According to a centennial history of the parish, immigrant Poles who had first settled in New York began moving to New Jersey cities like Camden around 1870. By 1892, there were enough Polish families in the city to found their own parish.
"It's the only church I've ever gone to," says Joe Rush, 70, one of the handful of parishioners still living in Whitman Park. He describes himself as "the world's oldest altar boy" because he helps the pastor at Saturday Mass.
Kryszkiewicz and I are sitting in the exuberantly painted nave of St. Joe's after a weekday morning Mass.
The spectacular expanse of stained-glass windows in the cupola above the main altar is ablaze with bright autumn light.
The sounds of the city barely penetrate the grand hush of a place that lifelong parishioner Barbara Olejnik says "always felt a little closer to heaven" than other churches.
"It makes you feel like kneeling down and praying," Kryszkiewicz says, accurately. "It's truly a holy space."
It's also a 99-year-old building with a $900,000 leaky replacement for a roof that also leaked, and an interior that hasn't undergone a major overhaul in decades.
"We want to restore the church to its original grandeur," says John Uecker, 67, another lifelong parishioner and a semiretired interior designer who lives in Haddon Township. He also chairs the restoration committee.
"We are the [descendants] of the founders of the parish, who dug the foundation for their church with picks and shovels to save money," Uecker says. "We want St. Joe's to continue for as long as possible."
Like many older parishioners, he graduated from the elementary and high schools St. Joe's built in Whitman Park. Both closed decades ago; the site of the convent that housed the teaching nuns is now a fenced-in parking lot directly behind the church.
Although parts of Whitman Park are notorious for drug dealing, the area immediately around the church is generally well-kept.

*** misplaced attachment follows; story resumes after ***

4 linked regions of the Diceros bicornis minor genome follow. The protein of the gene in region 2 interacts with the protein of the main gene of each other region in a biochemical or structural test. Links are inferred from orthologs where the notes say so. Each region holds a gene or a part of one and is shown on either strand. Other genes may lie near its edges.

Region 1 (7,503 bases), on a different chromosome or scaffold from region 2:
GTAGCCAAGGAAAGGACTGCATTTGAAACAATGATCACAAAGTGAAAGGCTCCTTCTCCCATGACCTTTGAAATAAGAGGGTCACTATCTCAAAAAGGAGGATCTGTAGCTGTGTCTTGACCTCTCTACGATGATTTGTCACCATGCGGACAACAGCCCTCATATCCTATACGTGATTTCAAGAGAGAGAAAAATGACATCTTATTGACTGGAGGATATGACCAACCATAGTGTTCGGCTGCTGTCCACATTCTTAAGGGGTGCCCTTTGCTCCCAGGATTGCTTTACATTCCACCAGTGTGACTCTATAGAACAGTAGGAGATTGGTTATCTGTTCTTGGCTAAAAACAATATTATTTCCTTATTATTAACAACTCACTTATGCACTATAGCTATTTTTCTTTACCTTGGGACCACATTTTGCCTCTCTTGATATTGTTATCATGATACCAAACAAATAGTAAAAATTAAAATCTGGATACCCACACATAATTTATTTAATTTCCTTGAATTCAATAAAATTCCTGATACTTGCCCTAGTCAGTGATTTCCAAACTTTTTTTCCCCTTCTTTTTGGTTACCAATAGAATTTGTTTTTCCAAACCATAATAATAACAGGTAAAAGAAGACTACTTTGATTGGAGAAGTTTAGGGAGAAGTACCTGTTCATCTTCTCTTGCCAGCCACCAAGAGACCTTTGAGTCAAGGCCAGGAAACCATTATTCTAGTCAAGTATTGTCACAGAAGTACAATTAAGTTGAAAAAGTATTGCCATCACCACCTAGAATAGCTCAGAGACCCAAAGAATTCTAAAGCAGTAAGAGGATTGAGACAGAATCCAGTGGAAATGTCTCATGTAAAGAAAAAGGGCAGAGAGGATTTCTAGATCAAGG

"The perception is that it is dangerous," Kryszkiewicz says, but he hastens to add that "we have not had any major safety issues" during his tenure.
St. Joe's, he adds, has good relations with the neighborhood, which has been mostly African American and Hispanic since the 1980s.
Some parishioners do note with bemusement that young residents today commonly call where they live "Polacktown." These residents have little if any awareness of the ethnic slur - or what Mount Ephraim Avenue, Whitman Park's main drag, was like in its heyday.
"I remember my mother taking me there to buy shoes. I remember the Liberty movie house," Rush says.
"We called it the Polish Boardwalk. Everyone walked up and down," Walter Piatek recalls.
The RCA retiree, 83, lives in Berlin Borough. He moved out of the city in 1967.
But Piatek has never really left St. Joe's, a connection that's cultural as well as spiritual.
The holiday processions, festive foods, traditional decorations, and language itself - Masses are offered in Polish every Sunday morning at 9 - deepen the relationship between the church and its now far-flung flock.
"It's the things you can't get anywhere else - the Polish Christmas carols, the memories of your parents and grandparents and friends who are in their 50s now, like you are," says Joe Paprzycki, who lives in Gloucester City.
Paprzycki's new play - he's producing artistic director of the South Camden Theatre Company - is set in Whitman Park in the '60s and after. Titled Indoor Picnic, it has to do with longtime residents struggling to hold on to a neighborhood whose changes are leaving them behind.
The play is "about home," Paprzycki says. "That's what St. Joe's Church is, too."
To view video
of Pastor Kryszkiewicz of St. Joseph's in Camden, go to
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